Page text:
Posted by Euan Bennet on 23/09/2013
Today the Scottish Government published a paper on their plans for pensions in an independent Scotland. No doubt the media will provide context and mature, sensible analysis of this document and communicate properly to the public that pensions will be safer and better under independence. But just in case they don’t, here is a link to the document itself:
Headline points include:
- The amount spent in Scotland on ‘social protection’, which includes pensions and other welfare spending, is lower in percentage of public spending and as a share of GDP than in the UK.
- In 2011-12, social protection accounted for 38% of Scottish public spending, but 42% of UK public spending.
- In GDP terms, in the same year social protection spending was 14.4% of GDP in Scotland, but 15.9% of GDP in the UK.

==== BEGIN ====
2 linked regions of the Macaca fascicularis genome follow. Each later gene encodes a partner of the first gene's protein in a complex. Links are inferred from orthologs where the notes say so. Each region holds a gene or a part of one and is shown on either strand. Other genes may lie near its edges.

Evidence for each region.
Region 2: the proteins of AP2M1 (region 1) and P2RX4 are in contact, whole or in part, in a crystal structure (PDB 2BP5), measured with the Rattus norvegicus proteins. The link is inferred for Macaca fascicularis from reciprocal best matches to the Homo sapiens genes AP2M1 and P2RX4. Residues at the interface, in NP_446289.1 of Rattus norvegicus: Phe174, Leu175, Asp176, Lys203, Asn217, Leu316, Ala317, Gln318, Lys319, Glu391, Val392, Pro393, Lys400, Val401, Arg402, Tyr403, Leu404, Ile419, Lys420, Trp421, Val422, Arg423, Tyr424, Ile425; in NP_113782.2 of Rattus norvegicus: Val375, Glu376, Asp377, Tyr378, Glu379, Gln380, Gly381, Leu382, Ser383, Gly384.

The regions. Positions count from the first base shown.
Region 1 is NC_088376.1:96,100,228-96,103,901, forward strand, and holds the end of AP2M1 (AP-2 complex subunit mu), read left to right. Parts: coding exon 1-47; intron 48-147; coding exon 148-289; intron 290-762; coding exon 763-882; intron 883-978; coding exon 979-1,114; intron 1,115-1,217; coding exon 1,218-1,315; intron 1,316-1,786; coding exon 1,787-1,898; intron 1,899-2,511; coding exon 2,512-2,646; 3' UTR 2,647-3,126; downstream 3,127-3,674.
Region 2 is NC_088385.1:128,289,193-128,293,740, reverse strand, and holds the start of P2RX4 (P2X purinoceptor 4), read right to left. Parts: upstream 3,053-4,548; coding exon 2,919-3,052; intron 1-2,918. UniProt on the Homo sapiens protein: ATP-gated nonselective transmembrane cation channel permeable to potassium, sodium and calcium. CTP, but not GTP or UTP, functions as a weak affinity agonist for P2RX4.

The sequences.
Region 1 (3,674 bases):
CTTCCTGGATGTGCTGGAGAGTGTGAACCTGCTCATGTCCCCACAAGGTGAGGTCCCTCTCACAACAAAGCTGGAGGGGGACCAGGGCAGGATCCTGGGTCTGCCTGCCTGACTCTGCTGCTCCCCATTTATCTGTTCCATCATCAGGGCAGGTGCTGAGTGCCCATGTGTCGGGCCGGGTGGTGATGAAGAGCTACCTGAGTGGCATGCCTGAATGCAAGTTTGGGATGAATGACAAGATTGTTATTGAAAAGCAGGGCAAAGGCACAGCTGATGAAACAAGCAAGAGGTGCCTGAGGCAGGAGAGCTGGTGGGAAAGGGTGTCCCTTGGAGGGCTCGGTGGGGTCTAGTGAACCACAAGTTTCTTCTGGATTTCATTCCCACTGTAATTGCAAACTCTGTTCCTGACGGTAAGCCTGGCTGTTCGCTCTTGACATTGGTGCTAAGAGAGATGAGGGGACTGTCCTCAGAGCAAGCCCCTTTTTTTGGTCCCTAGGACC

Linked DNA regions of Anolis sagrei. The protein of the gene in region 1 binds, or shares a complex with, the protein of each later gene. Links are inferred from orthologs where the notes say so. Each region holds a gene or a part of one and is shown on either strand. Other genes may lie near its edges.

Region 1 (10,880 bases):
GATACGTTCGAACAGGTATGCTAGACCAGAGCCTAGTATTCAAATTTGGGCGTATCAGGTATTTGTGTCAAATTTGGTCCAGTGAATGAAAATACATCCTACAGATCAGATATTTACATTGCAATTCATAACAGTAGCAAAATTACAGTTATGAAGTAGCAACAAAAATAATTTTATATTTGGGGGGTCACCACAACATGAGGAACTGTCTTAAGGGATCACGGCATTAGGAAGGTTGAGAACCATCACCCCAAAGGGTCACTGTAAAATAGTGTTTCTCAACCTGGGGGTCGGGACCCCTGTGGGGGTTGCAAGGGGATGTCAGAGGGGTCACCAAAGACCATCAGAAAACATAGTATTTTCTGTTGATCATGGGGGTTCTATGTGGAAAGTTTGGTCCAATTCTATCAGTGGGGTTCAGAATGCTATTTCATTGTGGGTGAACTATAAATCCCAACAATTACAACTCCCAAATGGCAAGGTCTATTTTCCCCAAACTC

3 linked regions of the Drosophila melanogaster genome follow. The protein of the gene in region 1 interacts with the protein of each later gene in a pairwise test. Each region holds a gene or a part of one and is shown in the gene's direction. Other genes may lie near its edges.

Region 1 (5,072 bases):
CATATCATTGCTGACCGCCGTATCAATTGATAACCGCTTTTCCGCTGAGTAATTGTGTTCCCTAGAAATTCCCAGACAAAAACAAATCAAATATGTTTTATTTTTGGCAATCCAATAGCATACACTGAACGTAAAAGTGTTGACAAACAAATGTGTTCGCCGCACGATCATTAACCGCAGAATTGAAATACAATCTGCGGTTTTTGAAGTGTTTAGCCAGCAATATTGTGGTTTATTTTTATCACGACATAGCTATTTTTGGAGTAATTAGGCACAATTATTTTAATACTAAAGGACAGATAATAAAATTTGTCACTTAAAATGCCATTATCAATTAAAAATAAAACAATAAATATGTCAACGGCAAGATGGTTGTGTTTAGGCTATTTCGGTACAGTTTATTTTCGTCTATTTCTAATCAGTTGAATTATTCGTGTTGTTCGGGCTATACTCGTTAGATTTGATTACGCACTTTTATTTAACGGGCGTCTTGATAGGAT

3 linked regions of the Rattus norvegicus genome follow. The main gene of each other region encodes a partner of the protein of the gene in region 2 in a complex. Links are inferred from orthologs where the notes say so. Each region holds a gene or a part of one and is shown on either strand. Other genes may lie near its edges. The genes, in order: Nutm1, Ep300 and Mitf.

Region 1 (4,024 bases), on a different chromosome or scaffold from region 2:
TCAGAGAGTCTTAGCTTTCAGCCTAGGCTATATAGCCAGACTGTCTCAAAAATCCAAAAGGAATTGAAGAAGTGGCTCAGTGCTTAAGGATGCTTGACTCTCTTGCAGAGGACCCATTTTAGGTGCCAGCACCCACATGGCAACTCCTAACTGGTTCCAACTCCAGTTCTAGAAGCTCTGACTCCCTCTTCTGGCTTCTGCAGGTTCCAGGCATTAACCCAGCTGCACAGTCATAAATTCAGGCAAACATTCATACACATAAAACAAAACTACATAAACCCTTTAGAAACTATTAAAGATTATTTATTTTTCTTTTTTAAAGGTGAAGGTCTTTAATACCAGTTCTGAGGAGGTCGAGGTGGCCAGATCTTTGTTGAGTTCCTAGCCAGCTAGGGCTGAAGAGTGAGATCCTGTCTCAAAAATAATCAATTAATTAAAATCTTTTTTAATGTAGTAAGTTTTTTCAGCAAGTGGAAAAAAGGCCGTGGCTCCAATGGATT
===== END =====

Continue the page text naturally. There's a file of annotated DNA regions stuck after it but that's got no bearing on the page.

- While all Western nations face the challenge of ageing populations, Scotland is actually projected to have a lower percentage of pensioners and hence a lower number of ‘dependents’ than the UK and many other comparable nations.
- This is mainly due to lower life expectancy in Scotland, which is something else we’d like to address.
To establish a baseline for considering the likelihood of pensions getting better or worse, we must first recognise that the UK state pension is the second worst for both men and women of all EU member states. It is estimated that 13.2 million people of working age are not saving adequately for their future.
It’s a long and quite boring report, but helpfully Annex A (page 103) summarises the proposals and compares them to the status quo. There are 30 such proposals, all of which say some variation of “will stay the same or get better” (for example by proposing the “Triple Lock” – pensions rise by whichever is highest out of average wage, inflation, or 2.5% – until 2020 in the first instance where Westminster has only guaranteed it until 2015). Don’t just take my word for it though – take a moment to see for yourself! I would encourage anyone who is concerned about the pensions situation after independence to at least look at the preamble and Chapter 1, and Annex A.
Update 03/10/2013: Wings over Scotland have posted an image of Annex A to save wading through 100-odd pages to get to the interesting bit.